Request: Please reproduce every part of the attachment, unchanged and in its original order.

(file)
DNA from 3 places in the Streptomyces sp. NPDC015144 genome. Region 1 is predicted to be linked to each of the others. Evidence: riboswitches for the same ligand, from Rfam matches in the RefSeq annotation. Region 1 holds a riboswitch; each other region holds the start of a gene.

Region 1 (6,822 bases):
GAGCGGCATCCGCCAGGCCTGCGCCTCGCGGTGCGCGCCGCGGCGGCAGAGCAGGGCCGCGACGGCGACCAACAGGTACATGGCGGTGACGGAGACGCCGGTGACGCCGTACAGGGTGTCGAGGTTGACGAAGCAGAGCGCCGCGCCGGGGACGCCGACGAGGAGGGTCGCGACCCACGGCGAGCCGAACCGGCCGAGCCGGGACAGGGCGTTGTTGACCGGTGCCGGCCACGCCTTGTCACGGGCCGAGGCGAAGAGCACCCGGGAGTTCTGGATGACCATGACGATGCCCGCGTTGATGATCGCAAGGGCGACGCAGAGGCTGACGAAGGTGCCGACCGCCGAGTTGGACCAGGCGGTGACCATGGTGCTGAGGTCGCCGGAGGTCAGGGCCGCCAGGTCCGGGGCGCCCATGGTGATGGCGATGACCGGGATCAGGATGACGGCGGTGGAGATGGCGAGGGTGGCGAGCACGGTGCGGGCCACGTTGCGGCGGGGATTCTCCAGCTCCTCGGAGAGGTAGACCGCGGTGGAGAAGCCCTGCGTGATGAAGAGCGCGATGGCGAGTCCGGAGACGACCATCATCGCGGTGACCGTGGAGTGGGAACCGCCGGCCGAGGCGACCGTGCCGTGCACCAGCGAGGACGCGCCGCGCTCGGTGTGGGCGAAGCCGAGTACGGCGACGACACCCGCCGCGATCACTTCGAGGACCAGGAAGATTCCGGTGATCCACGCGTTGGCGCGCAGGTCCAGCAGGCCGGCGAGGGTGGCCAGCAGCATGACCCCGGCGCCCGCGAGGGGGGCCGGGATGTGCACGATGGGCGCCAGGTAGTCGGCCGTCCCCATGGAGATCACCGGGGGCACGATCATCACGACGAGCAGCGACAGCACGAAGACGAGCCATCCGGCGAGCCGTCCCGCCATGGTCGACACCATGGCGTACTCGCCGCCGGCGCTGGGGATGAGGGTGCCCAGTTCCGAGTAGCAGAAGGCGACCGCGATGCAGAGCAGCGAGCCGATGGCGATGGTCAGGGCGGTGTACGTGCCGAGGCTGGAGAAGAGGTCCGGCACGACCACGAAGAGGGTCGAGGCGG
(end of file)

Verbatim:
DNA from 3 places in the Streptomyces sp. NPDC015144 genome. Region 1 is predicted to be linked to each of the others. Evidence: riboswitches for the same ligand, from Rfam matches in the RefSeq annotation. Region 1 holds a riboswitch; each other region holds the start of a gene.

Region 1 (6,822 bases):
GAGCGGCATCCGCCAGGCCTGCGCCTCGCGGTGCGCGCCGCGGCGGCAGAGCAGGGCCGCGACGGCGACCAACAGGTACATGGCGGTGACGGAGACGCCGGTGACGCCGTACAGGGTGTCGAGGTTGACGAAGCAGAGCGCCGCGCCGGGGACGCCGACGAGGAGGGTCGCGACCCACGGCGAGCCGAACCGGCCGAGCCGGGACAGGGCGTTGTTGACCGGTGCCGGCCACGCCTTGTCACGGGCCGAGGCGAAGAGCACCCGGGAGTTCTGGATGACCATGACGATGCCCGCGTTGATGATCGCAAGGGCGACGCAGAGGCTGACGAAGGTGCCGACCGCCGAGTTGGACCAGGCGGTGACCATGGTGCTGAGGTCGCCGGAGGTCAGGGCCGCCAGGTCCGGGGCGCCCATGGTGATGGCGATGACCGGGATCAGGATGACGGCGGTGGAGATGGCGAGGGTGGCGAGCACGGTGCGGGCCACGTTGCGGCGGGGATTCTCCAGCTCCTCGGAGAGGTAGACCGCGGTGGAGAAGCCCTGCGTGATGAAGAGCGCGATGGCGAGTCCGGAGACGACCATCATCGCGGTGACCGTGGAGTGGGAACCGCCGGCCGAGGCGACCGTGCCGTGCACCAGCGAGGACGCGCCGCGCTCGGTGTGGGCGAAGCCGAGTACGGCGACGACACCCGCCGCGATCACTTCGAGGACCAGGAAGATTCCGGTGATCCACGCGTTGGCGCGCAGGTCCAGCAGGCCGGCGAGGGTGGCCAGCAGCATGACCCCGGCGCCCGCGAGGGGGGCCGGGATGTGCACGATGGGCGCCAGGTAGTCGGCCGTCCCCATGGAGATCACCGGGGGCACGATCATCACGACGAGCAGCGACAGCACGAAGACGAGCCATCCGGCGAGCCGTCCCGCCATGGTCGACACCATGGCGTACTCGCCGCCGGCGCTGGGGATGAGGGTGCCCAGTTCCGAGTAGCAGAAGGCGACCGCGATGCAGAGCAGCGAGCCGATGGCGATGGTCAGGGCGGTGTACGTGCCGAGGCTGGAGAAGAGGTCCGGCACGACCACGAAGAGGGTCGAGGCGG